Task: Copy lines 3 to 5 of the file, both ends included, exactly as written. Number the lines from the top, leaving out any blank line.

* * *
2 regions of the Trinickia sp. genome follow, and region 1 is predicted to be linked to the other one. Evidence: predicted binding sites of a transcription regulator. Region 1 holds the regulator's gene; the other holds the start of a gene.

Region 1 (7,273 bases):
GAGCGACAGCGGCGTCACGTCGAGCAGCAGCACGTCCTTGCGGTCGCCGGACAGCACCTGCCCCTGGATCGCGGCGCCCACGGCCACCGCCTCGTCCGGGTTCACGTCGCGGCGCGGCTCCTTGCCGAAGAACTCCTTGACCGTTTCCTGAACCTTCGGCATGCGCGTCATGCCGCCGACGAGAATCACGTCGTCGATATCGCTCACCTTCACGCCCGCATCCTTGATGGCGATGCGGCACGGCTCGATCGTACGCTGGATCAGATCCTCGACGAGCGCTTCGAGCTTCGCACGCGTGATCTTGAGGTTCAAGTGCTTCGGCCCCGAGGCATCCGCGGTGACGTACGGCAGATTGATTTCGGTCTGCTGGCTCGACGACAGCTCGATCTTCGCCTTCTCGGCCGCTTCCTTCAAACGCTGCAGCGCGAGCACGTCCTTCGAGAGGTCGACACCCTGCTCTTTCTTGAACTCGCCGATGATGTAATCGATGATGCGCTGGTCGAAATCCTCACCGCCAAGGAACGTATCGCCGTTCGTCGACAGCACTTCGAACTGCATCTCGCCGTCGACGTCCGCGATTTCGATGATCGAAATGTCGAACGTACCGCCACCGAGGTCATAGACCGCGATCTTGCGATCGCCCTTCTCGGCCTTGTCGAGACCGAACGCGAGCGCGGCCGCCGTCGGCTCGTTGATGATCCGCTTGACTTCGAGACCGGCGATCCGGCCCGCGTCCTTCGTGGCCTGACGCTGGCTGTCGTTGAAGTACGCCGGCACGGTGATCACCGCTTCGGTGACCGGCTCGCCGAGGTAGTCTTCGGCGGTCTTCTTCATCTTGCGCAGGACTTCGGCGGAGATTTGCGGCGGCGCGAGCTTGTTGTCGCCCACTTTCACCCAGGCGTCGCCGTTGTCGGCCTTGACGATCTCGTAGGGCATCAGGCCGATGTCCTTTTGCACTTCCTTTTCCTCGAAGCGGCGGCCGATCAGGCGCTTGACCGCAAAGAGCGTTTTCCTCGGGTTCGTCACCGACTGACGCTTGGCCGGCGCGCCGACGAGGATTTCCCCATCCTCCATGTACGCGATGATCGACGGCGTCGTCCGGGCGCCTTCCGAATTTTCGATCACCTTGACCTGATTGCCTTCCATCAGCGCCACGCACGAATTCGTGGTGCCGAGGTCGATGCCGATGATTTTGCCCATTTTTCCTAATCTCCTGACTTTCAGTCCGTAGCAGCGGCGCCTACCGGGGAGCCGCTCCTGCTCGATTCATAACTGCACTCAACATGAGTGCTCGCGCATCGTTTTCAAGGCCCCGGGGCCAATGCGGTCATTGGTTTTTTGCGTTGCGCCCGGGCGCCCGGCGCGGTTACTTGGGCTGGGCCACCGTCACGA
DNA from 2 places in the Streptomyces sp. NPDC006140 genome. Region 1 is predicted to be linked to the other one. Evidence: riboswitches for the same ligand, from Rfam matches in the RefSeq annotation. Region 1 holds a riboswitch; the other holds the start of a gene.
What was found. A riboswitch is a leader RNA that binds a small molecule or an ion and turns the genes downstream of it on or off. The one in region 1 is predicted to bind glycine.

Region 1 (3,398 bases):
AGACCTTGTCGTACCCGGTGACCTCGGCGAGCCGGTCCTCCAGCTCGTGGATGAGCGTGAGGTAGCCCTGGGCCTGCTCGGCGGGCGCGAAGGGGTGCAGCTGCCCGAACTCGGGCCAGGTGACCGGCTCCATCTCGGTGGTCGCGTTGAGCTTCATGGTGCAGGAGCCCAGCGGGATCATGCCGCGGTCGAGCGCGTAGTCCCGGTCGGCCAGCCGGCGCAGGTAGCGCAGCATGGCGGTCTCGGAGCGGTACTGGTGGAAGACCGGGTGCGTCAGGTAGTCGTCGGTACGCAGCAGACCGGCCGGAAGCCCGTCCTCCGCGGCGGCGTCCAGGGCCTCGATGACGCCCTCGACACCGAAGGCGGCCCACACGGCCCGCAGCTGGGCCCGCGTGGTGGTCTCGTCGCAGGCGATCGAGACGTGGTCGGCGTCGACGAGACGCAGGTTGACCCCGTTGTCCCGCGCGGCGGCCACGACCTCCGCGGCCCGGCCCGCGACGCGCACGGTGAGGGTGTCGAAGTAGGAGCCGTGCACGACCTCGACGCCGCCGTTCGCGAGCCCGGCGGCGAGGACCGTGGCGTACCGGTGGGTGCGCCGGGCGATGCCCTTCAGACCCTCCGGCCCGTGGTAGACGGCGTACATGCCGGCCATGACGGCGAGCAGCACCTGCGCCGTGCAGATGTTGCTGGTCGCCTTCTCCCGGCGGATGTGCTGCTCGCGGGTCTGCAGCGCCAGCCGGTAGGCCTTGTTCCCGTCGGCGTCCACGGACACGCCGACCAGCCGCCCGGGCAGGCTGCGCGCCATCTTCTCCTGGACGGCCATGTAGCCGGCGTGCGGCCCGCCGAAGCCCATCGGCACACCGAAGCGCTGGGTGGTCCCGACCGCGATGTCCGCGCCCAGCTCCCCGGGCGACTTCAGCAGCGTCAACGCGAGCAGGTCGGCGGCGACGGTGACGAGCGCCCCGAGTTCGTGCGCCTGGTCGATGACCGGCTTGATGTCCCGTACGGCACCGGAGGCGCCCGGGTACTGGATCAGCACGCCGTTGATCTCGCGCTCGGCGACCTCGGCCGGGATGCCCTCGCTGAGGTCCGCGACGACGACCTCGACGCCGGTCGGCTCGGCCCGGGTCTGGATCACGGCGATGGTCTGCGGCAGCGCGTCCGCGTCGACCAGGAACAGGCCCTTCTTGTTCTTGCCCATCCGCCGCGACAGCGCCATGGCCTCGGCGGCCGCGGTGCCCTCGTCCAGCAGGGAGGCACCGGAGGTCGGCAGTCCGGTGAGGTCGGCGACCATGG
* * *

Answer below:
GAGCGACAGCGGCGTCACGTCGAGCAGCAGCACGTCCTTGCGGTCGCCGGACAGCACCTGCCCCTGGATCGCGGCGCCCACGGCCACCGCCTCGTCCGGGTTCACGTCGCGGCGCGGCTCCTTGCCGAAGAACTCCTTGACCGTTTCCTGAACCTTCGGCATGCGCGTCATGCCGCCGACGAGAATCACGTCGTCGATATCGCTCACCTTCACGCCCGCATCCTTGATGGCGATGCGGCACGGCTCGATCGTACGCTGGATCAGATCCTCGACGAGCGCTTCGAGCTTCGCACGCGTGATCTTGAGGTTCAAGTGCTTCGGCCCCGAGGCATCCGCGGTGACGTACGGCAGATTGATTTCGGTCTGCTGGCTCGACGACAGCTCGATCTTCGCCTTCTCGGCCGCTTCCTTCAAACGCTGCAGCGCGAGCACGTCCTTCGAGAGGTCGACACCCTGCTCTTTCTTGAACTCGCCGATGATGTAATCGATGATGCGCTGGTCGAAATCCTCACCGCCAAGGAACGTATCGCCGTTCGTCGACAGCACTTCGAACTGCATCTCGCCGTCGACGTCCGCGATTTCGATGATCGAAATGTCGAACGTACCGCCACCGAGGTCATAGACCGCGATCTTGCGATCGCCCTTCTCGGCCTTGTCGAGACCGAACGCGAGCGCGGCCGCCGTCGGCTCGTTGATGATCCGCTTGACTTCGAGACCGGCGATCCGGCCCGCGTCCTTCGTGGCCTGACGCTGGCTGTCGTTGAAGTACGCCGGCACGGTGATCACCGCTTCGGTGACCGGCTCGCCGAGGTAGTCTTCGGCGGTCTTCTTCATCTTGCGCAGGACTTCGGCGGAGATTTGCGGCGGCGCGAGCTTGTTGTCGCCCACTTTCACCCAGGCGTCGCCGTTGTCGGCCTTGACGATCTCGTAGGGCATCAGGCCGATGTCCTTTTGCACTTCCTTTTCCTCGAAGCGGCGGCCGATCAGGCGCTTGACCGCAAAGAGCGTTTTCCTCGGGTTCGTCACCGACTGACGCTTGGCCGGCGCGCCGACGAGGATTTCCCCATCCTCCATGTACGCGATGATCGACGGCGTCGTCCGGGCGCCTTCCGAATTTTCGATCACCTTGACCTGATTGCCTTCCATCAGCGCCACGCACGAATTCGTGGTGCCGAGGTCGATGCCGATGATTTTGCCCATTTTTCCTAATCTCCTGACTTTCAGTCCGTAGCAGCGGCGCCTACCGGGGAGCCGCTCCTGCTCGATTCATAACTGCACTCAACATGAGTGCTCGCGCATCGTTTTCAAGGCCCCGGGGCCAATGCGGTCATTGGTTTTTTGCGTTGCGCCCGGGCGCCCGGCGCGGTTACTTGGGCTGGGCCACCGTCACGA
DNA from 2 places in the Streptomyces sp. NPDC006140 genome. Region 1 is predicted to be linked to the other one. Evidence: riboswitches for the same ligand, from Rfam matches in the RefSeq annotation. Region 1 holds a riboswitch; the other holds the start of a gene.
What was found. A riboswitch is a leader RNA that binds a small molecule or an ion and turns the genes downstream of it on or off. The one in region 1 is predicted to bind glycine.